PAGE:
The present invention is not limited to the above embodiment, but may be changed and modified without departing from the scope and spirit of the invention. For example, the signal ASREQ can be employed as the hold request signal HREQ in place of the operation-acknowledge signal SACK.
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|U.S. Classification||709/213, 710/260, 712/E09.069|
|International Classification||G06F15/177, G06F15/80, G06F15/16, G06F9/38|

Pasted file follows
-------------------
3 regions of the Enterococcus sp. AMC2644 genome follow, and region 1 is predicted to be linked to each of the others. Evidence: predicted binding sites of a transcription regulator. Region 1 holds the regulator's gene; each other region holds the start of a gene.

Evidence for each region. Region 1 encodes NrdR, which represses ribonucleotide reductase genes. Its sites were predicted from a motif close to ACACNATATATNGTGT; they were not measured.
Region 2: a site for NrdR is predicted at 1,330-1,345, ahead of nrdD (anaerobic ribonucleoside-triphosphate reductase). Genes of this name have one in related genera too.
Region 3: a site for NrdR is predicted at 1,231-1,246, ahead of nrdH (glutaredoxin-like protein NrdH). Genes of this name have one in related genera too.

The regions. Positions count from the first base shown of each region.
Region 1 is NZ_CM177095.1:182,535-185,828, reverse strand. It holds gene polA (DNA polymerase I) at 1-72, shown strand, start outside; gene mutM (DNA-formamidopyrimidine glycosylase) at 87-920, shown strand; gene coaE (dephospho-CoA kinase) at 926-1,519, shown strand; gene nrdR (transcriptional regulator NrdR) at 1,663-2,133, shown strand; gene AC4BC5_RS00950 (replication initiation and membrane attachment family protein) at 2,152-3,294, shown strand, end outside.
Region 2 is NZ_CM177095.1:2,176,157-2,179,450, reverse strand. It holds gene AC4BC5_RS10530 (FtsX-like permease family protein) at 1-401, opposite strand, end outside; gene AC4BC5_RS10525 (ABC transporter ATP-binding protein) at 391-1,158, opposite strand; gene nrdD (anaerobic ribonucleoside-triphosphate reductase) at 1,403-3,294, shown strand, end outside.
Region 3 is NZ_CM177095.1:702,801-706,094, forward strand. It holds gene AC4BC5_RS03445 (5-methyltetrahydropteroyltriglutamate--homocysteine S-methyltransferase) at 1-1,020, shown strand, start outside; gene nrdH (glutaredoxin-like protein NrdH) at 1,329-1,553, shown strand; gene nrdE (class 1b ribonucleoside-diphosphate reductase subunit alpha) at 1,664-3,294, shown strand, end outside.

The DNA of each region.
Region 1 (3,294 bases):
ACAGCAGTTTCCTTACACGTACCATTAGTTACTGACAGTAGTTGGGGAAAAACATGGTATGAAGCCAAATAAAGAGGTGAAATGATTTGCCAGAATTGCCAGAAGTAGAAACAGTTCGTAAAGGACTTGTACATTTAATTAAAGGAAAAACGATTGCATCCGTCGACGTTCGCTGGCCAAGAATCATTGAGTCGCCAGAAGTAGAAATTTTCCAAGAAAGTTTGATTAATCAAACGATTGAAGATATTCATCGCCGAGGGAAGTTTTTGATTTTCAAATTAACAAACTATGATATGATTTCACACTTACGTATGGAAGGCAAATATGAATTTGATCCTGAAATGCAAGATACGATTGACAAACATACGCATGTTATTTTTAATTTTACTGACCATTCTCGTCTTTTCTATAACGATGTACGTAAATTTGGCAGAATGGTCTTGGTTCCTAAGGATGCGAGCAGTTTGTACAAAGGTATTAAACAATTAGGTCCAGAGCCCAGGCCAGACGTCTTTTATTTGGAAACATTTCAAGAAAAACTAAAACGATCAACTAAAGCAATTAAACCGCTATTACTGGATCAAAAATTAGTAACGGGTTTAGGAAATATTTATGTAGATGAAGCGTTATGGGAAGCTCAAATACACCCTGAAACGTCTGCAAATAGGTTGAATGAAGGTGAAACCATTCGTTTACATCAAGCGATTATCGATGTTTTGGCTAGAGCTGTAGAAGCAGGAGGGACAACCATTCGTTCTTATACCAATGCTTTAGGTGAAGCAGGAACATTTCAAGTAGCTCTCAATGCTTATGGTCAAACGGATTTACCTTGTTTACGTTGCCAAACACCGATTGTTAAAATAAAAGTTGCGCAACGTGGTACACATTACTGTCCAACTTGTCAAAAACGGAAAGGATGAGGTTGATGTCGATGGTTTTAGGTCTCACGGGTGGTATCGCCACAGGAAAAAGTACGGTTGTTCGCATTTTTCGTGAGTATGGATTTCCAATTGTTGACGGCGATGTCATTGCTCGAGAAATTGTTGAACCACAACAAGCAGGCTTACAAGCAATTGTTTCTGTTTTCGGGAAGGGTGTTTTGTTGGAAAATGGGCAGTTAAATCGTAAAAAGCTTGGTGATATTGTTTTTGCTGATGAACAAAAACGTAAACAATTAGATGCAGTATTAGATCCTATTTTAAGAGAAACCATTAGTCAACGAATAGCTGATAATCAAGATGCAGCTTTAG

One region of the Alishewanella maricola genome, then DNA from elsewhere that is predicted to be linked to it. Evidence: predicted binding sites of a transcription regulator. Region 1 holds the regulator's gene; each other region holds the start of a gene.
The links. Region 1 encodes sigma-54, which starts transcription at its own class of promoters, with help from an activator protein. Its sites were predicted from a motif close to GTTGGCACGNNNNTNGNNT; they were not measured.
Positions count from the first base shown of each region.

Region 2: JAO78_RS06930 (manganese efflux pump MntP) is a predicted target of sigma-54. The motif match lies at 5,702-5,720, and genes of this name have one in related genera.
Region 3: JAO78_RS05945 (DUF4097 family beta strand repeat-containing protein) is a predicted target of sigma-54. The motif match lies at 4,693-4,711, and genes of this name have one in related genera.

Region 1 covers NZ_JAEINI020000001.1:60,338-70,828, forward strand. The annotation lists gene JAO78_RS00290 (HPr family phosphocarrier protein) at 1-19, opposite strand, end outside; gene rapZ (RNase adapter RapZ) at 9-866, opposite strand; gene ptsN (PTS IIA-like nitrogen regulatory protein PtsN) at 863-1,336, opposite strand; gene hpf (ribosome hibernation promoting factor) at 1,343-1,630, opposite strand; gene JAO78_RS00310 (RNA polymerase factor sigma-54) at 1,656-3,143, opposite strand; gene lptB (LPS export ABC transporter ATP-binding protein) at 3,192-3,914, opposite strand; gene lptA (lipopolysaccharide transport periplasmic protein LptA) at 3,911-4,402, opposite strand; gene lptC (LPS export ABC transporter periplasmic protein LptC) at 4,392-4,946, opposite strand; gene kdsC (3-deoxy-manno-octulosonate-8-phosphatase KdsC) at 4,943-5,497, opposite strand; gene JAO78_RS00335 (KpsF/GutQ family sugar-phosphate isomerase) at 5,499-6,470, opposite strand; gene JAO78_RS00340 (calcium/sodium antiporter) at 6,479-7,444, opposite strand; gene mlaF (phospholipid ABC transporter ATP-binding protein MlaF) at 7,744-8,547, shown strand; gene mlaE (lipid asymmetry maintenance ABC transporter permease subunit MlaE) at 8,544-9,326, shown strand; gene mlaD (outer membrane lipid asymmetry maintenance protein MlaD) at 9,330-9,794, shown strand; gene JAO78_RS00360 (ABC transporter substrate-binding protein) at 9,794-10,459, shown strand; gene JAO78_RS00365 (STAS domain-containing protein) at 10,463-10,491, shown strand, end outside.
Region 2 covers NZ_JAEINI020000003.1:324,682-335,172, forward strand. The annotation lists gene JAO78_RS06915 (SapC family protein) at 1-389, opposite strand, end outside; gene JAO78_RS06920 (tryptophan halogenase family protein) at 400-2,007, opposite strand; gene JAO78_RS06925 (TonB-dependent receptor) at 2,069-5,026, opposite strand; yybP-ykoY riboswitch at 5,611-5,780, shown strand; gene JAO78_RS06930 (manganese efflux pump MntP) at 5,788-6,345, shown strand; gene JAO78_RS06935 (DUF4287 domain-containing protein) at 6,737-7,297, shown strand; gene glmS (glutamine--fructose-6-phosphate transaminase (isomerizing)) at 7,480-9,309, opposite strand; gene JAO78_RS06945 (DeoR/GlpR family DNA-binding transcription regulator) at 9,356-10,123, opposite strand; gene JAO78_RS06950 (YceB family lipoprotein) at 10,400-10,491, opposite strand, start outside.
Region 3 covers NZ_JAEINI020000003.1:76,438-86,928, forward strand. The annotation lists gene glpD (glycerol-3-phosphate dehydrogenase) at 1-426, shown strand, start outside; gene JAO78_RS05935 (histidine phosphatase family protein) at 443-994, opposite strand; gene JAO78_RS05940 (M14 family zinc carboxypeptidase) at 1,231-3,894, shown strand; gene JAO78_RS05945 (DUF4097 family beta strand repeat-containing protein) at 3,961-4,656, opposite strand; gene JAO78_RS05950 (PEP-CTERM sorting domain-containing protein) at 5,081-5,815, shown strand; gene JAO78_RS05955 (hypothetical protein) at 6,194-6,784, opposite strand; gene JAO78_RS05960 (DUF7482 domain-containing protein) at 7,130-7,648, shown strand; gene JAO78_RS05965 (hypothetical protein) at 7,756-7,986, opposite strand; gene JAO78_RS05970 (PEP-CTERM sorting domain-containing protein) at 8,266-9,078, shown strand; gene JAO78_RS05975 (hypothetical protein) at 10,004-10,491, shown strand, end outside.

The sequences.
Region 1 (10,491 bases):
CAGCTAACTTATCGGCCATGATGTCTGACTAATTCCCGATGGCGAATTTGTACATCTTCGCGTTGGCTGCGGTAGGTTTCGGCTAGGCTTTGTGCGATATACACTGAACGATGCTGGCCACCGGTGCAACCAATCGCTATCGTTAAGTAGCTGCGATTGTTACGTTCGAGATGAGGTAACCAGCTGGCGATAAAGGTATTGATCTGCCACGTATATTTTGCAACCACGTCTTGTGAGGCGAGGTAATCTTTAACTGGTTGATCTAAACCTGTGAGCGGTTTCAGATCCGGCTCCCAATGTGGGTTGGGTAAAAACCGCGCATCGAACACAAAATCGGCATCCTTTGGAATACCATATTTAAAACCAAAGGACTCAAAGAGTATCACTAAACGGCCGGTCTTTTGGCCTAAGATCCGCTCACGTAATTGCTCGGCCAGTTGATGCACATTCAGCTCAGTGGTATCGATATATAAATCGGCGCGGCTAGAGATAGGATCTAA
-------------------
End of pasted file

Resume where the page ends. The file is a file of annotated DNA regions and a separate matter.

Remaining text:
|Cooperative Classification||G06F15/8015, G06F9/3877|
|European Classification||G06F9/38S, G06F15/80A1|
|Dec 5, 1988||AS||Assignment|
Owner name: NEC CORPORATION, 33-1, SHIBA 5-CHOME, MINATO-KU, T
Free format text: ASSIGNMENT OF ASSIGNORS INTEREST.;ASSIGNOR:TOKUUME, TAKAHIRO;REEL/FRAME:004995/0766
Effective date: 19881201
|May 25, 1994||FPAY||Fee payment|
Year of fee payment: 4
|Jun 11, 1998||FPAY||Fee payment|
Year of fee payment: 8
|May 23, 2002||FPAY||Fee payment|
Year of fee payment: 12
|Feb 25, 2003||AS||Assignment|
Owner name: NEC ELECTRONICS CORPORATION, JAPAN
Free format text: ASSIGNMENT OF ASSIGNORS INTEREST;ASSIGNOR:NEC CORPORATION;REEL/FRAME:013758/0440
Effective date: 20021101